Online Behavior of the Social Media Student

Online Behavior of the Social Media Student

Alan J. Reid (Old Dominion University, USA) and Kate Prudchenko (Old Dominion University, USA)
DOI: 10.4018/978-1-4666-6114-1.ch050
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Abstract

A survey of 100 undergraduates and 30 post-secondary faculty members was conducted in order to examine the current attitudes and perceptions of both groups toward the integration of social media sites such as Facebook and Twitter in education. Results indicate that both parties are willing to incorporate these social media sites into academics but caution that digital identities are not necessarily representative of face-to-face behavior, thus suggesting the need for an awareness of social presence for online interaction between students and faculty. Social cognitive theories are applied to the use of social media as an instructional tool and a set of best practices for implementing social media in academics is proposed.
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Introduction

Educators are teaching a new generation of students. Unlike generations X, Y, or Z, the Social Media Generation is not determined by the year in which a person is born but by the amount that person interacts with others through social media tools. As a result, the Social Media Generation includes all ages and backgrounds. Kindergartens, elementary schools, the Queen of England and the Pope have Facebook pages. This year, Mark Zuckerberg, the founder of Facebook, beat out the President of the United States, thirty-three Chilean miners, Afghanistan’s President Hamid Karzai, and the Tea Party for Time Magazine’s Person of the Year. This speaks volumes to the relevance social media has in our society and suggests that social media is much more than a temporary fad. This all-encompassing Social Media Generation lives in an environment where communication is instant, connectivity is expected, and digital identities and relationships mimic real world actualizations. As a result, more and more educators and educational institutions are integrating social media with academics in the hopes that doing so will relate to students and keep them engaged in learning, but are these two worlds compatible?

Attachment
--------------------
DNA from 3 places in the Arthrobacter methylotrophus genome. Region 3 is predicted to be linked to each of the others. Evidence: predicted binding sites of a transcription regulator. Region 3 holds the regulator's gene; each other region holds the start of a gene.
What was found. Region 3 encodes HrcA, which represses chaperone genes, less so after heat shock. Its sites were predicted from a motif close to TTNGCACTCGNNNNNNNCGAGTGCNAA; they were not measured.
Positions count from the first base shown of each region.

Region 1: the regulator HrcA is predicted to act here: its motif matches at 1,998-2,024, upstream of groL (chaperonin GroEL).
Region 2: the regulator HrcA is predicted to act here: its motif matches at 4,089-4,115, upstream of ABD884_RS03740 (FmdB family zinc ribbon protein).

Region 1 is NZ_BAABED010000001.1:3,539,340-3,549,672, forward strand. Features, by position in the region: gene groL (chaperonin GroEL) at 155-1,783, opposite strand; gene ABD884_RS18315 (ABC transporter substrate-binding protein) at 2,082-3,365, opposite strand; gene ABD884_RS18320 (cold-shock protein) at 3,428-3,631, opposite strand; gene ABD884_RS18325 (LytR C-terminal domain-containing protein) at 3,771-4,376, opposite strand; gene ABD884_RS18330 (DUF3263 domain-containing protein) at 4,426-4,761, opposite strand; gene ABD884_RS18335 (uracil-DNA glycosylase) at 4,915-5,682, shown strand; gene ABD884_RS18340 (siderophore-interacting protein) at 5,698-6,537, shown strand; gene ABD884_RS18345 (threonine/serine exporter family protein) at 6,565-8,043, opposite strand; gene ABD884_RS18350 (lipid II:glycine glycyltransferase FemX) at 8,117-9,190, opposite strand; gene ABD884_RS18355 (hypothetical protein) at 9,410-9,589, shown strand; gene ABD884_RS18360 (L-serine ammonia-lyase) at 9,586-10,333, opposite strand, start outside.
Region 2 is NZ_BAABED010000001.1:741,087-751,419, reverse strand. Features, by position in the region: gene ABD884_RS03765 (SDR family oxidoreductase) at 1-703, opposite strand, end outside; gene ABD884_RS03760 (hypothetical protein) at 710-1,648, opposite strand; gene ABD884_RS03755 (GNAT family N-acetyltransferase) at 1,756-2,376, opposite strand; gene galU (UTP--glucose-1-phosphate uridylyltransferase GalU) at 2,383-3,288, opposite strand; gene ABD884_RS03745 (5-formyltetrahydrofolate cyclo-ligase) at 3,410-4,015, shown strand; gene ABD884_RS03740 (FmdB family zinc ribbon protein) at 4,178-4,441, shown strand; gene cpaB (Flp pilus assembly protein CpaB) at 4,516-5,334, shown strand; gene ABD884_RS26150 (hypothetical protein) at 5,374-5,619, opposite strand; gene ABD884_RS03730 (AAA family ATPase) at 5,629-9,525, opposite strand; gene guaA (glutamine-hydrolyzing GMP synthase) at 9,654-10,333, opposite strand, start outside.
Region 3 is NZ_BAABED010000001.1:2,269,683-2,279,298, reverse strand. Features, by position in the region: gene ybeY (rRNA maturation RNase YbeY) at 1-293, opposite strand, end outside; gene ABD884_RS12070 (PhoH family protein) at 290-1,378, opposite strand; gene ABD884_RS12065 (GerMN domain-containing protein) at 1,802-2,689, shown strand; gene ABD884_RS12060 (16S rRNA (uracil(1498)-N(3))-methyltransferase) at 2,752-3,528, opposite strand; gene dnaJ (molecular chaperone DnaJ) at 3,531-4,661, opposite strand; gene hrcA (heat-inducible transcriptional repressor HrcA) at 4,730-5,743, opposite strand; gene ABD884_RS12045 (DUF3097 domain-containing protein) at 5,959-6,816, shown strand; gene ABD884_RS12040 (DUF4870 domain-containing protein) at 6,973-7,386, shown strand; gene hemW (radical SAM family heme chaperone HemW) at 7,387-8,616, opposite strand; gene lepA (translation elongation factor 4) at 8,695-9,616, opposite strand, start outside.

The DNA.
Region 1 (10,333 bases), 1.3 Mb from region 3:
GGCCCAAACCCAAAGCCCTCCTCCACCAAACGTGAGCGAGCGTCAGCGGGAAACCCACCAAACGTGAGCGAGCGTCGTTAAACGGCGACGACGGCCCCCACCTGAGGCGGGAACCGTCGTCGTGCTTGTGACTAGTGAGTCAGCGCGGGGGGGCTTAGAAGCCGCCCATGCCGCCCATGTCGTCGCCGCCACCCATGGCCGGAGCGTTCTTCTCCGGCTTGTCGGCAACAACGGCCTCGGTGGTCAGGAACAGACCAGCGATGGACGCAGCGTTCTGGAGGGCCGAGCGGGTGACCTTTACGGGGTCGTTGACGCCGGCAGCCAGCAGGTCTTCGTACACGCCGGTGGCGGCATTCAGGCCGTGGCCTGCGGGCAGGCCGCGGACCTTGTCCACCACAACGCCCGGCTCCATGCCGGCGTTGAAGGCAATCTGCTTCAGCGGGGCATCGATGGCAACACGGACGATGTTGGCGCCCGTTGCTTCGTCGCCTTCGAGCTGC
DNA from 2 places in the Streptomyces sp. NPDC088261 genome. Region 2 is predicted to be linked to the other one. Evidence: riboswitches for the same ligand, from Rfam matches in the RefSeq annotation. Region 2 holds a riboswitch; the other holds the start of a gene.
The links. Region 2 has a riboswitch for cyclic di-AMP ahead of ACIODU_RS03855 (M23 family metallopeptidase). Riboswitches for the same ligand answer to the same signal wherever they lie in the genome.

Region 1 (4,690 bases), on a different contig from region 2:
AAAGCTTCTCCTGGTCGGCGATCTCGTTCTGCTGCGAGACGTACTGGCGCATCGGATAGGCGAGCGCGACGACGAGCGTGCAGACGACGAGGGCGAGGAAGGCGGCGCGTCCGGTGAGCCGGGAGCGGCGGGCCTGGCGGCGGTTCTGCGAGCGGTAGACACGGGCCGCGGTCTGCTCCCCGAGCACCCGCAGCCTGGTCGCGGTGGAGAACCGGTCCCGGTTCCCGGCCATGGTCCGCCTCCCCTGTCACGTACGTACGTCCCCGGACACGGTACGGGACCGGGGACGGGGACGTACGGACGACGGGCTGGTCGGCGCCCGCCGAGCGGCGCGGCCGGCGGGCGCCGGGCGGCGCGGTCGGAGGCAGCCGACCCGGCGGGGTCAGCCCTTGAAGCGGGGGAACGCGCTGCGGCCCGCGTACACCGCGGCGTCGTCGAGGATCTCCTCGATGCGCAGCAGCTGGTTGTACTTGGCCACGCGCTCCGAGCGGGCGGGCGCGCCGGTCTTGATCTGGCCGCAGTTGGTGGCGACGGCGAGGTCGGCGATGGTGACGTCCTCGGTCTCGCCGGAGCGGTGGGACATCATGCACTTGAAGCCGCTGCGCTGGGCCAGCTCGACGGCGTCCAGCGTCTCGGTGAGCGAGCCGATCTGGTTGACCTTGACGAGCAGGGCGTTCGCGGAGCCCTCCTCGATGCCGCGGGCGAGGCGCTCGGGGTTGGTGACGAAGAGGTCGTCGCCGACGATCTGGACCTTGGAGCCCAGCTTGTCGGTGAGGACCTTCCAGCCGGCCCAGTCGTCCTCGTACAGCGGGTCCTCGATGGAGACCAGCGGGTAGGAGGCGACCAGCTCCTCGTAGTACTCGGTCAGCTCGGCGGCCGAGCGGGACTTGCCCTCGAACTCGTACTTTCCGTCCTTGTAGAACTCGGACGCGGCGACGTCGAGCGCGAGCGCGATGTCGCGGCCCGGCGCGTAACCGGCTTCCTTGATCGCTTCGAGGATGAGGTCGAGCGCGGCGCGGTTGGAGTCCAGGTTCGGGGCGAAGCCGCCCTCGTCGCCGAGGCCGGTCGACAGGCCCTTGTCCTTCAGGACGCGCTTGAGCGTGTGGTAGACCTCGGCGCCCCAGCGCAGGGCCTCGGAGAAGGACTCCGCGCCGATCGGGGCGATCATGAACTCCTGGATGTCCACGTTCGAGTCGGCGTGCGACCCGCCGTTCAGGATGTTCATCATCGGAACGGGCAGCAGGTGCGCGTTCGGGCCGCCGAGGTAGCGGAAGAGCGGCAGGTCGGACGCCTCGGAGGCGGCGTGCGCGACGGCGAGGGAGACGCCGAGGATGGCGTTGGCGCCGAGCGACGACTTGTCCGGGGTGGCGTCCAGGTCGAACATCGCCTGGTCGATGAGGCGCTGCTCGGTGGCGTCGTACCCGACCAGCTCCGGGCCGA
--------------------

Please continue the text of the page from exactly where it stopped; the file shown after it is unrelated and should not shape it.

The mission of this chapter is to survey current post-secondary undergraduates and faculty located throughout the country in order to take a pulse on the attitudes and perceptions of social media in education, and to reconcile these attitudes with common and acceptable online behaviors. Through the lens of social learning theories, the authors explore how students construct and maintain multiple digital identities in order to interact with social, business, and academic networks. Accordingly, a set of guidelines and recommendations for the use of social media in education is drafted.

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